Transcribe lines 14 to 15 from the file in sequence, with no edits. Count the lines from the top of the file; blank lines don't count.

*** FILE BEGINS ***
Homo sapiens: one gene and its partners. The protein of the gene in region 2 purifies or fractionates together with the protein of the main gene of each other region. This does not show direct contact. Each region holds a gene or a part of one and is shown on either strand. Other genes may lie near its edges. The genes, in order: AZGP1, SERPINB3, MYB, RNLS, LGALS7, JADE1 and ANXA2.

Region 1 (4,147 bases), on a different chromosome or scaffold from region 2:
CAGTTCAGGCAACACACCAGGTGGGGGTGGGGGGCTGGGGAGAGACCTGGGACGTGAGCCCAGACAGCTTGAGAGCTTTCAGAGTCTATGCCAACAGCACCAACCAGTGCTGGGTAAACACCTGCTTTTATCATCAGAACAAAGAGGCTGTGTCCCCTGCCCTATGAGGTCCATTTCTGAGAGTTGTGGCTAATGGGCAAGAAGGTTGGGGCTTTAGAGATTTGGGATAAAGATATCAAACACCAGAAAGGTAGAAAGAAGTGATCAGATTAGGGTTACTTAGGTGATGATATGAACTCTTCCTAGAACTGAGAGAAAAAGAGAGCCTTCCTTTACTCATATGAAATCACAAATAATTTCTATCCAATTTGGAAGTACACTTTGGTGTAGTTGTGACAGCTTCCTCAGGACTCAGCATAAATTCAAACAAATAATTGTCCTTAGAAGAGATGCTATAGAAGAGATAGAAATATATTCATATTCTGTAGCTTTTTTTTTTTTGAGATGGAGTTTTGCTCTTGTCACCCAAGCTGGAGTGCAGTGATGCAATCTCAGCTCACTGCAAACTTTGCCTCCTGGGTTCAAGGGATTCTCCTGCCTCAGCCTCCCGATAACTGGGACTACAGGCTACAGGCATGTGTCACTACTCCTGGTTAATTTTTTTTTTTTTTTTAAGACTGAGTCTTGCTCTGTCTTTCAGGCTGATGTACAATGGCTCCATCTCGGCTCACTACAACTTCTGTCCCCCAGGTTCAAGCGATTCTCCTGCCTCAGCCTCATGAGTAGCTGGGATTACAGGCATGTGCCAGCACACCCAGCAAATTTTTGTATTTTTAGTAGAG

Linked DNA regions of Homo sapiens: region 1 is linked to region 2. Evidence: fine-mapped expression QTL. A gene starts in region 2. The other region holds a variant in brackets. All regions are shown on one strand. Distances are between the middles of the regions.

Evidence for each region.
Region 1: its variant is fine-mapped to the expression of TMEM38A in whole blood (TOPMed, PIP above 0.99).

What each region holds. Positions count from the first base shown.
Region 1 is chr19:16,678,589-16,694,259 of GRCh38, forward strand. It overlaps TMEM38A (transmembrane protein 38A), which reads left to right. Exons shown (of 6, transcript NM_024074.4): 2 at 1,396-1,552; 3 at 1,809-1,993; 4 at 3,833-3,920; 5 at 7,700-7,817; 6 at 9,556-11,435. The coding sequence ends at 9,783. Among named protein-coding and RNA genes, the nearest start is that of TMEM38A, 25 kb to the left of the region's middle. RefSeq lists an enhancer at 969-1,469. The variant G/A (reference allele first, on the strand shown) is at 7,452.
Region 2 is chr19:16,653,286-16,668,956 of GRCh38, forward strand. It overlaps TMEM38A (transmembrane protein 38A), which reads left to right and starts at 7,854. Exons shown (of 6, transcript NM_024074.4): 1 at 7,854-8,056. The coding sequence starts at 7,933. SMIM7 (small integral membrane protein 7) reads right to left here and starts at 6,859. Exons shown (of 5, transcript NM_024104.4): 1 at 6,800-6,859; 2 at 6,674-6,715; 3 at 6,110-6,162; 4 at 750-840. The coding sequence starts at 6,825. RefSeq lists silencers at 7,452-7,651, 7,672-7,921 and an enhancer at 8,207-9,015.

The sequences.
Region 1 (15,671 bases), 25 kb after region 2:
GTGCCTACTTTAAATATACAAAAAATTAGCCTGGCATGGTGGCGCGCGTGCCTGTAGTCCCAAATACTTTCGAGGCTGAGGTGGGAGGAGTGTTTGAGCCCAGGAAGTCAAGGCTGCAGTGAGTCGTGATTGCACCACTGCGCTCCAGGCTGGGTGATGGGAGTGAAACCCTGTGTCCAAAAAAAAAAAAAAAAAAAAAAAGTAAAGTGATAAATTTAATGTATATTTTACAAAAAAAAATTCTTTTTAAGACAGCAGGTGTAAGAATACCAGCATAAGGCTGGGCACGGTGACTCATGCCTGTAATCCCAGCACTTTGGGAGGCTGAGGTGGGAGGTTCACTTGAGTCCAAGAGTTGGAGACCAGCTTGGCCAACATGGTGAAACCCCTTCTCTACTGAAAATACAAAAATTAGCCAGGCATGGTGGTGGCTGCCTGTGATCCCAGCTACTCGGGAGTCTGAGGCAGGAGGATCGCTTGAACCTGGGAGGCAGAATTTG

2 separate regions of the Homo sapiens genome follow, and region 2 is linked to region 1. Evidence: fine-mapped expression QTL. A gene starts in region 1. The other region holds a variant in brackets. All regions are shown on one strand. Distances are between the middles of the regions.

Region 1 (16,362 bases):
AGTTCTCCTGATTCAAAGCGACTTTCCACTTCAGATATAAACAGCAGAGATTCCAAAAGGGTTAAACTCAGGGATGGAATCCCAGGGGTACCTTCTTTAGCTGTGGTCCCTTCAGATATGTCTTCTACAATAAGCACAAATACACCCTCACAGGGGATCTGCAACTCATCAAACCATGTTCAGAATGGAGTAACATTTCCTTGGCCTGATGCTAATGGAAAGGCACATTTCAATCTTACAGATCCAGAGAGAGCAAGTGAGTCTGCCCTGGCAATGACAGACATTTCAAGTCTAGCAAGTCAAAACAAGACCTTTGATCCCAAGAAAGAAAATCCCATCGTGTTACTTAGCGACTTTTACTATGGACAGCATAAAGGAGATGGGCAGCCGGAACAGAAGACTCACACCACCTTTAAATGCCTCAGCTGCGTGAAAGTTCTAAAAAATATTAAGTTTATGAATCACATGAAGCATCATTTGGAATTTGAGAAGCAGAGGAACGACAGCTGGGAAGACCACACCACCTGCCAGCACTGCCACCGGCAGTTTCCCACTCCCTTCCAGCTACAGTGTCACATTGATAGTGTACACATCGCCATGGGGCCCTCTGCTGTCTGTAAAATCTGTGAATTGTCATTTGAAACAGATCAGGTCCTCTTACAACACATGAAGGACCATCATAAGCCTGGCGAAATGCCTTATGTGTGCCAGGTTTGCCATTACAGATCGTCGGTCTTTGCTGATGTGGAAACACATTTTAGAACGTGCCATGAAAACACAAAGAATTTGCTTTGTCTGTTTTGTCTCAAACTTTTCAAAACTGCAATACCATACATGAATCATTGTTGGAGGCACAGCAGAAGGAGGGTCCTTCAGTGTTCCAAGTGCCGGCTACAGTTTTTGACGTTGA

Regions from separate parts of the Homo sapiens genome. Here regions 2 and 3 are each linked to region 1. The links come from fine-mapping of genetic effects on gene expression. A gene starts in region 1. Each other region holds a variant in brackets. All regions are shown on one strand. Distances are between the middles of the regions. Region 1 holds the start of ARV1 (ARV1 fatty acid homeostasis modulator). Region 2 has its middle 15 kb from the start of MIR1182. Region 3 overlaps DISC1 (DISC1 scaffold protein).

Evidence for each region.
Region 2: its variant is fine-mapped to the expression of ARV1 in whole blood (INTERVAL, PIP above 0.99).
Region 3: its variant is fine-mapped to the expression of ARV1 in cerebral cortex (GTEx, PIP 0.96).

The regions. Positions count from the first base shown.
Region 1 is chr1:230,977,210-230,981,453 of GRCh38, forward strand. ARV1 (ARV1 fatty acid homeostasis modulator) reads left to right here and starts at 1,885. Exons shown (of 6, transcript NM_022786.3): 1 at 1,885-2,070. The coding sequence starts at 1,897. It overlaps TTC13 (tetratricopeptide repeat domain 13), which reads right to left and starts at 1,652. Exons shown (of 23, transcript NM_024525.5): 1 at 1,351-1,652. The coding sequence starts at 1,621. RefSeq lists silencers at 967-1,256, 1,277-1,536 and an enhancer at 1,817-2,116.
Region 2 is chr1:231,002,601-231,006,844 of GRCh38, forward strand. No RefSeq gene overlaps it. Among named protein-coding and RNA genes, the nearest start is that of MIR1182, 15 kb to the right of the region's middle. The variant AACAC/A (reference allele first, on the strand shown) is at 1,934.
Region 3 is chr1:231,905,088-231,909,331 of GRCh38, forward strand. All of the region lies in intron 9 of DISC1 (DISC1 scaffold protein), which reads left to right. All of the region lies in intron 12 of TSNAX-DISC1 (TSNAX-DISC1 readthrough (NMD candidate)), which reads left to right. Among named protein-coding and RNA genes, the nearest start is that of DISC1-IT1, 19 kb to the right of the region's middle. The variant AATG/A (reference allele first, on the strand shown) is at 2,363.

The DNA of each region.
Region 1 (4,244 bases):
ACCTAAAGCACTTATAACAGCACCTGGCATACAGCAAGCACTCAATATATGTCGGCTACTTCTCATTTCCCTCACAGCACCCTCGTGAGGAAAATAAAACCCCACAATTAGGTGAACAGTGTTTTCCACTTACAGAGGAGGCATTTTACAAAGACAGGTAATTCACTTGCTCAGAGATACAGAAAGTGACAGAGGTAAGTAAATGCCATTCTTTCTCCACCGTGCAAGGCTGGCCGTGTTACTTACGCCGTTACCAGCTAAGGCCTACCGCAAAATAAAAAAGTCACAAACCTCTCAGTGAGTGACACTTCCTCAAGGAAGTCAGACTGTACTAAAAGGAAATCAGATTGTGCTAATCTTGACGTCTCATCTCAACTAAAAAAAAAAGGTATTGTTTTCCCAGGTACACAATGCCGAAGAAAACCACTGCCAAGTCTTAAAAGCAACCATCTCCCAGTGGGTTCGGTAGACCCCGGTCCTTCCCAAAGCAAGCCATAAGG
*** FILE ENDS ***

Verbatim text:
Region 1 (16,362 bases):
AGTTCTCCTGATTCAAAGCGACTTTCCACTTCAGATATAAACAGCAGAGATTCCAAAAGGGTTAAACTCAGGGATGGAATCCCAGGGGTACCTTCTTTAGCTGTGGTCCCTTCAGATATGTCTTCTACAATAAGCACAAATACACCCTCACAGGGGATCTGCAACTCATCAAACCATGTTCAGAATGGAGTAACATTTCCTTGGCCTGATGCTAATGGAAAGGCACATTTCAATCTTACAGATCCAGAGAGAGCAAGTGAGTCTGCCCTGGCAATGACAGACATTTCAAGTCTAGCAAGTCAAAACAAGACCTTTGATCCCAAGAAAGAAAATCCCATCGTGTTACTTAGCGACTTTTACTATGGACAGCATAAAGGAGATGGGCAGCCGGAACAGAAGACTCACACCACCTTTAAATGCCTCAGCTGCGTGAAAGTTCTAAAAAATATTAAGTTTATGAATCACATGAAGCATCATTTGGAATTTGAGAAGCAGAGGAACGACAGCTGGGAAGACCACACCACCTGCCAGCACTGCCACCGGCAGTTTCCCACTCCCTTCCAGCTACAGTGTCACATTGATAGTGTACACATCGCCATGGGGCCCTCTGCTGTCTGTAAAATCTGTGAATTGTCATTTGAAACAGATCAGGTCCTCTTACAACACATGAAGGACCATCATAAGCCTGGCGAAATGCCTTATGTGTGCCAGGTTTGCCATTACAGATCGTCGGTCTTTGCTGATGTGGAAACACATTTTAGAACGTGCCATGAAAACACAAAGAATTTGCTTTGTCTGTTTTGTCTCAAACTTTTCAAAACTGCAATACCATACATGAATCATTGTTGGAGGCACAGCAGAAGGAGGGTCCTTCAGTGTTCCAAGTGCCGGCTACAGTTTTTGACGTTGA